INPS-MD: a web server to predict stability of protein variants from sequence and structure
Savojardo Castrense, Fariselli Piero, Martelli Pier Luigi, Casadio Rita
Bioinformatics (2016) Journal website

Protein function depends on its structural stability. The effects of single point variations on protein stability can elucidate the molecular mechanisms of human diseases and help in developing new drugs. Recently, we introduced INPS, a method suited to predict the effect of variations on protein stability from protein sequence and whose performance is competitive with the available state-of-the-art tools.

In this paper, we describe INPS-MD (Impact of Non synonymous variations on Protein Stability-Multi-Dimension), a web server for the prediction of protein stability changes upon single point variation from protein sequence and/or structure. Here, we complement INPS with a new predictor (INPS3D) that exploits features derived from protein 3D structure. INPS3D scores with Pearson's correlation to experimental ∆∆G values of 0.58 in cross validation and of 0.72 on a blind test set. The sequence-based INPS scores slightly lower than the structure-based INPS3D and both on the same blind test sets well compare with the state-of-the-art methods.

INPS: predicting the impact of non-synonymous variations on protein stability from sequence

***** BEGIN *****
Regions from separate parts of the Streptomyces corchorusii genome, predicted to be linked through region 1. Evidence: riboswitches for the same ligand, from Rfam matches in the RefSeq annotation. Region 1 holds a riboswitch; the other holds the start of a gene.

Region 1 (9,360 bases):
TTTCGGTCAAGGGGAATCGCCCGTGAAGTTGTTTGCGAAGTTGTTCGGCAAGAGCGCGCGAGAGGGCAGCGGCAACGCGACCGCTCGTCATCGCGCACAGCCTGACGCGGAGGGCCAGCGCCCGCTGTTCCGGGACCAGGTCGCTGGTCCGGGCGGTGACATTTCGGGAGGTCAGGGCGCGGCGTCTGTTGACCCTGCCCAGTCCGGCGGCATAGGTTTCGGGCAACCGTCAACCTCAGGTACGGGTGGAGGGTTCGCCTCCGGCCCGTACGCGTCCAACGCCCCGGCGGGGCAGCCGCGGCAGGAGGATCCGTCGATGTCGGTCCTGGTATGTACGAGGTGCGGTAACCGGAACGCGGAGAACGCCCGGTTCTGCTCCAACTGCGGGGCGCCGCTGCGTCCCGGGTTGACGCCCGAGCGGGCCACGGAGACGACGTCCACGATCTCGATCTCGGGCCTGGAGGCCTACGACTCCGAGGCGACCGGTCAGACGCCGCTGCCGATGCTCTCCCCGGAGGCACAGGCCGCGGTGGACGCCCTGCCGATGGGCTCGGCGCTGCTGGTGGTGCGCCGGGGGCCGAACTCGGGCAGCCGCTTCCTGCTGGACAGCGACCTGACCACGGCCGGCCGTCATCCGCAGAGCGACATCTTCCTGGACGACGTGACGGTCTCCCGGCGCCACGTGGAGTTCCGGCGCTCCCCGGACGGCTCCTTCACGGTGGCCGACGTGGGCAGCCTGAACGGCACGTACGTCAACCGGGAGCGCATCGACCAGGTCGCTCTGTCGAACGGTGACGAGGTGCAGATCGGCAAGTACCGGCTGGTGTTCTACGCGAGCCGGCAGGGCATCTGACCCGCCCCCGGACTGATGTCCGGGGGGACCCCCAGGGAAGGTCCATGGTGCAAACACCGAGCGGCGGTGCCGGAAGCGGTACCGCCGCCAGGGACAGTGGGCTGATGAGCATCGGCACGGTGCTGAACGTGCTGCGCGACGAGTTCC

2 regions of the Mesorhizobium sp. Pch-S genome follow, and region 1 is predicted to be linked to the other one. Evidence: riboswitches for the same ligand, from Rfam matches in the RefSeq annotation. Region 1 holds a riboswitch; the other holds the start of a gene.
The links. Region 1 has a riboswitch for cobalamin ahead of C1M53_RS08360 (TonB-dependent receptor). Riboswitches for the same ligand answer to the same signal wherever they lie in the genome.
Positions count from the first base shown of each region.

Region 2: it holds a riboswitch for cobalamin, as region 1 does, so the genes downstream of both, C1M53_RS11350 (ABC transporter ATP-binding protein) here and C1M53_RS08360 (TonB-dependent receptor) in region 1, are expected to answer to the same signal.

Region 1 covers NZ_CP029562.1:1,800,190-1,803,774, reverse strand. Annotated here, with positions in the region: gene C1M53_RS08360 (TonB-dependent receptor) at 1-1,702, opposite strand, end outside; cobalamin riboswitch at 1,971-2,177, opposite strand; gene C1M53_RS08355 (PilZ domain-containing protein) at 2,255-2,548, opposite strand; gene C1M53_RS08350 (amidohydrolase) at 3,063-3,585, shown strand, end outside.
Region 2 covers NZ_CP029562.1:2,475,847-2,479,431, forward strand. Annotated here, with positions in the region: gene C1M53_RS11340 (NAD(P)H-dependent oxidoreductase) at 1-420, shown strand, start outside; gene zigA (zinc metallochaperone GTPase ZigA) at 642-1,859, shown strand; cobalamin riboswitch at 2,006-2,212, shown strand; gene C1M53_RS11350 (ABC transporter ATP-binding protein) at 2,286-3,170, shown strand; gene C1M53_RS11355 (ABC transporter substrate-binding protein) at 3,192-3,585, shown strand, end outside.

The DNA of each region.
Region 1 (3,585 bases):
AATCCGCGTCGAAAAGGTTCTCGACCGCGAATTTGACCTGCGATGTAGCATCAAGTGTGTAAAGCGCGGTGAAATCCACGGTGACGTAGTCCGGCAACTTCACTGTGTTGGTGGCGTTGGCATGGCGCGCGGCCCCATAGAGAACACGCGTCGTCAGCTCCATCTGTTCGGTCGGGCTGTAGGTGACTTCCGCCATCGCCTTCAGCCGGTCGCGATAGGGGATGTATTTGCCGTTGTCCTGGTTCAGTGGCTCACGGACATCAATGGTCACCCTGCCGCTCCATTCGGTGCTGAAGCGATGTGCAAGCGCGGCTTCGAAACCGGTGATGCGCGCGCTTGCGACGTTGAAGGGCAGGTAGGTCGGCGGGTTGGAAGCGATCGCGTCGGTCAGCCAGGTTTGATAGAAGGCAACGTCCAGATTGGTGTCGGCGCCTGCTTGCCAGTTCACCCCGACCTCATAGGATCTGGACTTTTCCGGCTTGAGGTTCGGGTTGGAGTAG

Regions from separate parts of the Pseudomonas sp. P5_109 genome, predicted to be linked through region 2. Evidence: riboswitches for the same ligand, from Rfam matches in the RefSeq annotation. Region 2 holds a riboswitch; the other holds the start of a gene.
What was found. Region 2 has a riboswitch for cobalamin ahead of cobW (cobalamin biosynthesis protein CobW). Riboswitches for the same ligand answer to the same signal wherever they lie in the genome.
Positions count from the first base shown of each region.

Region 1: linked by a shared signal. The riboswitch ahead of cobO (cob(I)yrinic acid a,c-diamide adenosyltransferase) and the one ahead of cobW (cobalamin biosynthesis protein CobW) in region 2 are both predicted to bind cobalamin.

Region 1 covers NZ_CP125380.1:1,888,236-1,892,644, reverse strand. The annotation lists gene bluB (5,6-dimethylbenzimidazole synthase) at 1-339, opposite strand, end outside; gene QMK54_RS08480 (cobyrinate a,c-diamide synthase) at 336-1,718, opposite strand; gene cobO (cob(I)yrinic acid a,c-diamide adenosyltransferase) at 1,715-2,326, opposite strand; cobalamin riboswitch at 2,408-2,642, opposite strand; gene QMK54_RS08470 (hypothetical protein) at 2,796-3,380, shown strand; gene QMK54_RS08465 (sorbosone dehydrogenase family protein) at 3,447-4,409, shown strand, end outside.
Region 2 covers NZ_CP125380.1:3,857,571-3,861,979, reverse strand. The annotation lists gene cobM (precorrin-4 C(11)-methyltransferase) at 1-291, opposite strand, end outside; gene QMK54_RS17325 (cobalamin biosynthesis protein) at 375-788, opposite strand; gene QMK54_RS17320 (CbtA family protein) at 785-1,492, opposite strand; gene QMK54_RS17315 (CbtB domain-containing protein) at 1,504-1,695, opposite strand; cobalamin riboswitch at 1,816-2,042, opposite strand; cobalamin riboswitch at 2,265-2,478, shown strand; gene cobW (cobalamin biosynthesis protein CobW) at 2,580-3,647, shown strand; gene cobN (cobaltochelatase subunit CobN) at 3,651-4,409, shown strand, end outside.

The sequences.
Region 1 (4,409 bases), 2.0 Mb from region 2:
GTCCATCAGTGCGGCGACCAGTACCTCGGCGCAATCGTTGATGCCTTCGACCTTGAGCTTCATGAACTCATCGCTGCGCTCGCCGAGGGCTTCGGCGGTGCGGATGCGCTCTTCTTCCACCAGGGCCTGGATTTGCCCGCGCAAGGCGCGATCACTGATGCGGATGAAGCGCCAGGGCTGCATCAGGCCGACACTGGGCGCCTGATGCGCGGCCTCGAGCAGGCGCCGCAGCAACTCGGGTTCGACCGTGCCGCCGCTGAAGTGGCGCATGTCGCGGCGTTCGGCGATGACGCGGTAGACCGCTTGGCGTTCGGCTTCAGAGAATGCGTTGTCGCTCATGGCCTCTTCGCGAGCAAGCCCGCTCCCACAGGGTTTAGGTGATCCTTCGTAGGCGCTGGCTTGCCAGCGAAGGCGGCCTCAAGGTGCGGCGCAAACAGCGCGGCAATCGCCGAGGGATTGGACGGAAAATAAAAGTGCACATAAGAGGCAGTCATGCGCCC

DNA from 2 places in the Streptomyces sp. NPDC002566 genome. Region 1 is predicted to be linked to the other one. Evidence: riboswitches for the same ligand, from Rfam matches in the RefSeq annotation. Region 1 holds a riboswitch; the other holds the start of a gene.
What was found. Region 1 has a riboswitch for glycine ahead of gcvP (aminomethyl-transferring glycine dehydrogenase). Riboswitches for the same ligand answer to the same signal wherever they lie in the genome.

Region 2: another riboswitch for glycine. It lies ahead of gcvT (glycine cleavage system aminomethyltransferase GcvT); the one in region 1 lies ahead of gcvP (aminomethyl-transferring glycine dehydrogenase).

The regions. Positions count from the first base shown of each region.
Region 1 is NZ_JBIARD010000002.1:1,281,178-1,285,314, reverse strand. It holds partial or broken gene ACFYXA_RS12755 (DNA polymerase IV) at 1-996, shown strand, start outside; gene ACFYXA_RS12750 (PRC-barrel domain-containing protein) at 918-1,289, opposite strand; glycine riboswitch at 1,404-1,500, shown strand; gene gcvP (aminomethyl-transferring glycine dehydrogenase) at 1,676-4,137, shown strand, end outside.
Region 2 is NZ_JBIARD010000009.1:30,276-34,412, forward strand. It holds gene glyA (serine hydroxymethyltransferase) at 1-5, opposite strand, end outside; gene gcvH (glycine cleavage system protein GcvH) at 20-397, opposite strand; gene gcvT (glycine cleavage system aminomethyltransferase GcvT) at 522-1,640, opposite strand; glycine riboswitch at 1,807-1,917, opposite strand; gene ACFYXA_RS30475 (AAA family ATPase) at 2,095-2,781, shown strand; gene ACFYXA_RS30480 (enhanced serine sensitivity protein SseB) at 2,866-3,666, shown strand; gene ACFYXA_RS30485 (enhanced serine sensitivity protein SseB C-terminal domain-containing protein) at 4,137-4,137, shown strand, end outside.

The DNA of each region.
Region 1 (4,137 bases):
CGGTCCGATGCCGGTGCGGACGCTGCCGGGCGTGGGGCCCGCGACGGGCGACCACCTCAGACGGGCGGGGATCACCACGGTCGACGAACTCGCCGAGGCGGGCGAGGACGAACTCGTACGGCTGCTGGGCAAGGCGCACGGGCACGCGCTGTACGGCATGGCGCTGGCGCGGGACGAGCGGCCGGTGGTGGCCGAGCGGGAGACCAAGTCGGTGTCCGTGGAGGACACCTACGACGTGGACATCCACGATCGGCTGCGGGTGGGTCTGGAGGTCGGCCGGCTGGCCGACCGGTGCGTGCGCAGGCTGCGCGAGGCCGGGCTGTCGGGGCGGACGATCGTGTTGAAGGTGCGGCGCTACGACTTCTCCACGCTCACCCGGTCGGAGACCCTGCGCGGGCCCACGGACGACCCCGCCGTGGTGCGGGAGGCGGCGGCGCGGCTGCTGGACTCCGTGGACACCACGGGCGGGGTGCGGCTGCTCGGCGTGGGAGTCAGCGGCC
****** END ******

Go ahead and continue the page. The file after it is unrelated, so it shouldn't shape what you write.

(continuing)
Fariselli Piero, Martelli Pier Luigi, Savojardo Castrense, Casadio Rita
Bioinformatics (2015) 31 (17): 2816-2821 Journal website

A tool for reliably predicting the impact of variations on protein stability is extremely important for both protein engineering and for understanding the effects of Mendelian and somatic mutations in the genome. Next Generation Sequencing studies are constantly increasing the number of protein sequences. Given the huge disproportion between protein sequences and structures, there is a need for tools suited to annotate the effect of mutations starting from protein sequence without relying on the structure. Here, we describe INPS, a novel approach for annotating the effect of non-synonymous mutations on the protein stability from its sequence. INPS is based on SVM regression and it is trained to predict the thermodynamic free energy change upon single-point variations in protein sequences.

We show that INPS performs similarly to the state-of-the-art methods based on protein structure when tested in cross-validation on a non-redundant dataset. INPS performs very well also on a newly generated dataset consisting of a number of variations occurring in the tumor suppressor protein p53. Our results suggest that INPS is a tool suited for computing the effect of non-synonymous polymorphisms on protein stability when the protein structure is not available. We also show that INPS predictions are complementary to those of the state-of-the-art, structure-based method mCSM. When the two methods are combined, the overall prediction on the p53 set scores significantly higher than those of the single methods.